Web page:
“ANYTHING IS GOOD ENOUGH FOR THE COLONIES.”
“ Expressly manufatcured for ex portation only ! ” Colonists should fight shy of any import bearing the above words, which mean, in most cases at least, that such goods would not obtain sale in the English markets, and that “ anything is good enough tor the colonies.” Reviewing the statistics of accidents on railways, an English authority says : —“No more shameless illustration of the way in which English manufacturers have been meeting competition can be shown. Bad iron, illworked steel, and scamped workmanship -these are the chief causes of the failures in tires, axles, and rails.” Regarding exports, generally, he goes on to say that only the most rubbishy articles are sent out to us, articles expressly manufactured at Home for the colonial market, and which would be wholly unsaleable in the places where they are produced. Pianos and furniture are very noteworthy instances, and also a quantity ofmiscellaneousgoods are “run ud by contract ” at Home, and sold in our large towns by auction. In the matter of food, again, w r e suffer severely. Wines, spirits, groceries, and almost everything that can be mentioned, are of a coarse, inferior quality, and, in some cases, are adulterated to so great a degree as to be positively dangerous to health. The outside of the package, bottle, or tin, is exquisitely got up, bearing beautifu ly printed labels, in gold and other colors, and often stamped as a genuine article. The frauds of trade are so easily perpetrated, and exposure so extremely difficult,, that dishonest manufacturers can carry on their nefarious practices with impunity. Nor do these remarks apply to British manufactured goods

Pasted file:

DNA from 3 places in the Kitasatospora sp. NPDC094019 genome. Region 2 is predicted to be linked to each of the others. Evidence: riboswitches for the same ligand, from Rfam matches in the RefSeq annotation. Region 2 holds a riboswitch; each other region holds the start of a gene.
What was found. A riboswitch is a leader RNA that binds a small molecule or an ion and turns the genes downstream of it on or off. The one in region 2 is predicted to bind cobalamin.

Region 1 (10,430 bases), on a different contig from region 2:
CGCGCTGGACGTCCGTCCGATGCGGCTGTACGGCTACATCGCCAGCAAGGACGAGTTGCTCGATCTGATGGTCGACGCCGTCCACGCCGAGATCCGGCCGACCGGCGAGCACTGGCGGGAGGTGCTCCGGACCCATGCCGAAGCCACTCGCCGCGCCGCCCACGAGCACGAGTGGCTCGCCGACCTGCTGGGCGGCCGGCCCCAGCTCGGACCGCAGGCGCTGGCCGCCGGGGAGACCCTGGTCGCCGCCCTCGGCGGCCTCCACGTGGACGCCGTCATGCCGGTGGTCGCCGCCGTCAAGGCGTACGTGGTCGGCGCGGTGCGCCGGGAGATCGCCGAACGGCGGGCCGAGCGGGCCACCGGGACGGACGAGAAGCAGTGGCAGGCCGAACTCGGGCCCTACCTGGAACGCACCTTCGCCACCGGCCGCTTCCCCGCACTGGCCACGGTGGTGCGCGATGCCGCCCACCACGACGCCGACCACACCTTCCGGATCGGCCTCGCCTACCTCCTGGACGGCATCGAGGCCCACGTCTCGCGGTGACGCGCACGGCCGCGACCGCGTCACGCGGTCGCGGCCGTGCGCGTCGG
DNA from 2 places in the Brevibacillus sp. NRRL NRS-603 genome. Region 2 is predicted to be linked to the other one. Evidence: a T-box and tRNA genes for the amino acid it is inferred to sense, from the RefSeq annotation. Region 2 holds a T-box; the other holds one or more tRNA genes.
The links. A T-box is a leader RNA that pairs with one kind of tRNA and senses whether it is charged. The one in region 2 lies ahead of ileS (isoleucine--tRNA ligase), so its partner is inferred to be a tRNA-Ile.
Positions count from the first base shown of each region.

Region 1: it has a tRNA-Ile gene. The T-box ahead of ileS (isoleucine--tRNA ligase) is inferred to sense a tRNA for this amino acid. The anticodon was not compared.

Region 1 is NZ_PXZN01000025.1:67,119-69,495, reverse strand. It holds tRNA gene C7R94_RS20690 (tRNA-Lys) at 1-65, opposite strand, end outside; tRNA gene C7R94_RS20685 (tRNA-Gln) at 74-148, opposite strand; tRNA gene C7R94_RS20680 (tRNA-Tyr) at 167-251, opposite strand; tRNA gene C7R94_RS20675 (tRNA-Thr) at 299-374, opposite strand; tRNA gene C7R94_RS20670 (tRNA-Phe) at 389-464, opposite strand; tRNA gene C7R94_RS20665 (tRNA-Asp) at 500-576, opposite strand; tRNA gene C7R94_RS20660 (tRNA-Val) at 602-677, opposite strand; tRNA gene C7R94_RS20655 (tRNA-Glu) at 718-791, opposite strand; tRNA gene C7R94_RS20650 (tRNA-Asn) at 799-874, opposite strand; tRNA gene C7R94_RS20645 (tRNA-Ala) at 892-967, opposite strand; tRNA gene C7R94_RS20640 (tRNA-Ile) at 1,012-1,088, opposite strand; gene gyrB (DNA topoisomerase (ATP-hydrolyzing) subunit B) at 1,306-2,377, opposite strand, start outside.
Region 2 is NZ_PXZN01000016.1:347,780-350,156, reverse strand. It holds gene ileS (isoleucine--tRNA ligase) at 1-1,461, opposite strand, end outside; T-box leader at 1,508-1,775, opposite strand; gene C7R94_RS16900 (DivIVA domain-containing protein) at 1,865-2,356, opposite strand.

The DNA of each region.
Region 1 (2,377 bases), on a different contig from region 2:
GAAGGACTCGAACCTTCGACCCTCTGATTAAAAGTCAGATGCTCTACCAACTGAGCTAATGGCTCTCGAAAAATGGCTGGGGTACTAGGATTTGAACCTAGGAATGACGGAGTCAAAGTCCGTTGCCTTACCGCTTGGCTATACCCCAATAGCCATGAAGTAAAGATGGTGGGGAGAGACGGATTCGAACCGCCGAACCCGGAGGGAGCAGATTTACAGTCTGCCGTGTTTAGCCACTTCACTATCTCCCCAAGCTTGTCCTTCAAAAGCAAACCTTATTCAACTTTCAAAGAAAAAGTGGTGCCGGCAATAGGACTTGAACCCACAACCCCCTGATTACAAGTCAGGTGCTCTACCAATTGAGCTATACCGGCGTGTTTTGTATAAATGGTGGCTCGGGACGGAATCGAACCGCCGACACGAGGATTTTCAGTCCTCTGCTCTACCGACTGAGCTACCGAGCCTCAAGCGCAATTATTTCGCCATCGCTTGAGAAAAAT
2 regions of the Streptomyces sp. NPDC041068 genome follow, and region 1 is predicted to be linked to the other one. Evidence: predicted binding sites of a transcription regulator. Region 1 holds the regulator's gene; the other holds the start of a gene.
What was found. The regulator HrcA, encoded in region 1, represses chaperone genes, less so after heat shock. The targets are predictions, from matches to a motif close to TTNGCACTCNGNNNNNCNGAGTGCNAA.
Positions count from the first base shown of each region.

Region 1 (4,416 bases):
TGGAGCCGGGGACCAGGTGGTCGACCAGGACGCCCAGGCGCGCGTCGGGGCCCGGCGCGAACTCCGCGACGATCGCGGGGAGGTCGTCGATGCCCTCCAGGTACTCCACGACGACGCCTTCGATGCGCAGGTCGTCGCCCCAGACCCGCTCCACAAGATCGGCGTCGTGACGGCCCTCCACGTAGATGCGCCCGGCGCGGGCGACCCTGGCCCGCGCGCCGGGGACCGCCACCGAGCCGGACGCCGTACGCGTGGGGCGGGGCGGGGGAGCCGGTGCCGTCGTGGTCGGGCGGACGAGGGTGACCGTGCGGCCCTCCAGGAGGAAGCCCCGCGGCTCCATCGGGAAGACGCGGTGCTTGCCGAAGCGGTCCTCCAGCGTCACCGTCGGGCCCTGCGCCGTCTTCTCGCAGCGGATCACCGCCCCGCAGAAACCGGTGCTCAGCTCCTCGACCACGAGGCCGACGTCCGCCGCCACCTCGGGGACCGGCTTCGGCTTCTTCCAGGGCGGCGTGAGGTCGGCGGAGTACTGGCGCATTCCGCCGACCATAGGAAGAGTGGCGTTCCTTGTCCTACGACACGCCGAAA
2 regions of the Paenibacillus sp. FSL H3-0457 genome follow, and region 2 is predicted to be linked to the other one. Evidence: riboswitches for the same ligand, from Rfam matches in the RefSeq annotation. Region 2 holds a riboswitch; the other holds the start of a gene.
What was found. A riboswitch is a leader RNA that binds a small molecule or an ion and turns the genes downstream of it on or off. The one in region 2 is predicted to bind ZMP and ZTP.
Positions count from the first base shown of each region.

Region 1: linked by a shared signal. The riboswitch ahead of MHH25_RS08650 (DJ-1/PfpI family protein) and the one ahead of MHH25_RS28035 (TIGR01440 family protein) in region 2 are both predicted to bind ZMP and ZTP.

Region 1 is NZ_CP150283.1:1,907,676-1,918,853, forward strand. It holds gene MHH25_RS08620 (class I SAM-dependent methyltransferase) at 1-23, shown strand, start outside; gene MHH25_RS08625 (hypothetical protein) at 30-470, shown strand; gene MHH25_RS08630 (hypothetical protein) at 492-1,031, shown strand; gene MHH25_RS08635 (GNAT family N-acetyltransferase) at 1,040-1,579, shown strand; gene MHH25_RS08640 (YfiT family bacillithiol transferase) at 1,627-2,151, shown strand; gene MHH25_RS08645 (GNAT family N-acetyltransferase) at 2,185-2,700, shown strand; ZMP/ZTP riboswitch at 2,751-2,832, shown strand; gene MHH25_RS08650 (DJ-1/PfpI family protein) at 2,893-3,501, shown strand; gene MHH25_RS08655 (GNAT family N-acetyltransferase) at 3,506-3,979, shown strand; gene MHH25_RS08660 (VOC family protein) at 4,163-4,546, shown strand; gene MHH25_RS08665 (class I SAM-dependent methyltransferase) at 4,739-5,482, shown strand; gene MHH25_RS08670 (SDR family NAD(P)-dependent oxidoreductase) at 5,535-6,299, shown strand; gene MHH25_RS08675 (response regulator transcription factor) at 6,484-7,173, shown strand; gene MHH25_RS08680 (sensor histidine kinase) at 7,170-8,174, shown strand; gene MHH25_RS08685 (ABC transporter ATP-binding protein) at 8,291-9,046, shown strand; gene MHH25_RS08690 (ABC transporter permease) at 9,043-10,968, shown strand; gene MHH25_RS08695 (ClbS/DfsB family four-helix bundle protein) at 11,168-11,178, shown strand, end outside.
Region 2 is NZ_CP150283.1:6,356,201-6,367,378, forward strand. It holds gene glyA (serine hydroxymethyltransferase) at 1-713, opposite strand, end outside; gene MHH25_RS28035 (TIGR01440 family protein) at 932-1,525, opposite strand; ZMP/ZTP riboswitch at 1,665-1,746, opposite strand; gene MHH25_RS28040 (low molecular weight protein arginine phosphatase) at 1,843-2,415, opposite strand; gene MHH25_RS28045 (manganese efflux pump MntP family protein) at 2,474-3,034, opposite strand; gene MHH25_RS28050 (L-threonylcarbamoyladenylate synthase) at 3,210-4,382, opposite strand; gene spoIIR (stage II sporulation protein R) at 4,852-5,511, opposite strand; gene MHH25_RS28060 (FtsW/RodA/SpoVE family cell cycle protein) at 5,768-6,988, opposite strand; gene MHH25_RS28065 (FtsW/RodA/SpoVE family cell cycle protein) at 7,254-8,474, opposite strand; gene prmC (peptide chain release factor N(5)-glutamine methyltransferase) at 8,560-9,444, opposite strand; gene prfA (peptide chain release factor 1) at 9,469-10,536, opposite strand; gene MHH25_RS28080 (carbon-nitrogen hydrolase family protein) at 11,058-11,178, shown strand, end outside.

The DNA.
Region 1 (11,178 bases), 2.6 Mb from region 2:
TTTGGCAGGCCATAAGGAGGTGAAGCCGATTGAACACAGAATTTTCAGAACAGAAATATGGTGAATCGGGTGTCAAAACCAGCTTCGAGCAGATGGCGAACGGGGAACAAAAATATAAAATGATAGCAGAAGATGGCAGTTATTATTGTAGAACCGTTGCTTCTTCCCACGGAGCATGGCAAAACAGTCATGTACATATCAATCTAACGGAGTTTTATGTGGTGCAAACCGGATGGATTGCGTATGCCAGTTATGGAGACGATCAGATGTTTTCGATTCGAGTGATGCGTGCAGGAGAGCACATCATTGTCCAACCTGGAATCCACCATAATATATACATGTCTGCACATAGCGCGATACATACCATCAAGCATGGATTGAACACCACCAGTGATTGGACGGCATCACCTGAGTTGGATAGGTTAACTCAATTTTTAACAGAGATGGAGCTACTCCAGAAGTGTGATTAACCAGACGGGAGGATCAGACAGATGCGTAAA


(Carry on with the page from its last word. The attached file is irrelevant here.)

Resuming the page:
only. If we look a little nearer home we shall find that the evil practices are carried on just as shamelessly. Take the common article which passes for Tasmanian jam. A writer, evidently well up in these matters says :—“ The markethere(Melbourne) is deluged with what is known as Tasmanian apple jam and combinations, in which the jamapple of Tasmania plays an important part. Does it ever occur to the consumer that this Tasmanian apple is really no apple at all, but a worthless, flavorless, species of melon that grows on any soil to an enormous size, and which is so common that it is only used in the country for pigs’ food ? Why, boiled turnips would be a far more wholesome and just as palatable an article as this artificial jam prepared from pie melons, acidulated with chemicals, flavored with lemon, and sweetened in the usual way. The worst of the matter is that such an article is not only destitute of nourishment, but, owing to the chemicals employed, it is positively dangerous to health, and particularly so when administered to children.”
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Ashburton Guardian, Ashburton Guardian, Volume III, Issue 535, 16 January 1882
“ANYTHING IS GOOD ENOUGH FOR THE COLONIES.” Ashburton Guardian, Volume III, Issue 535, 16 January 1882
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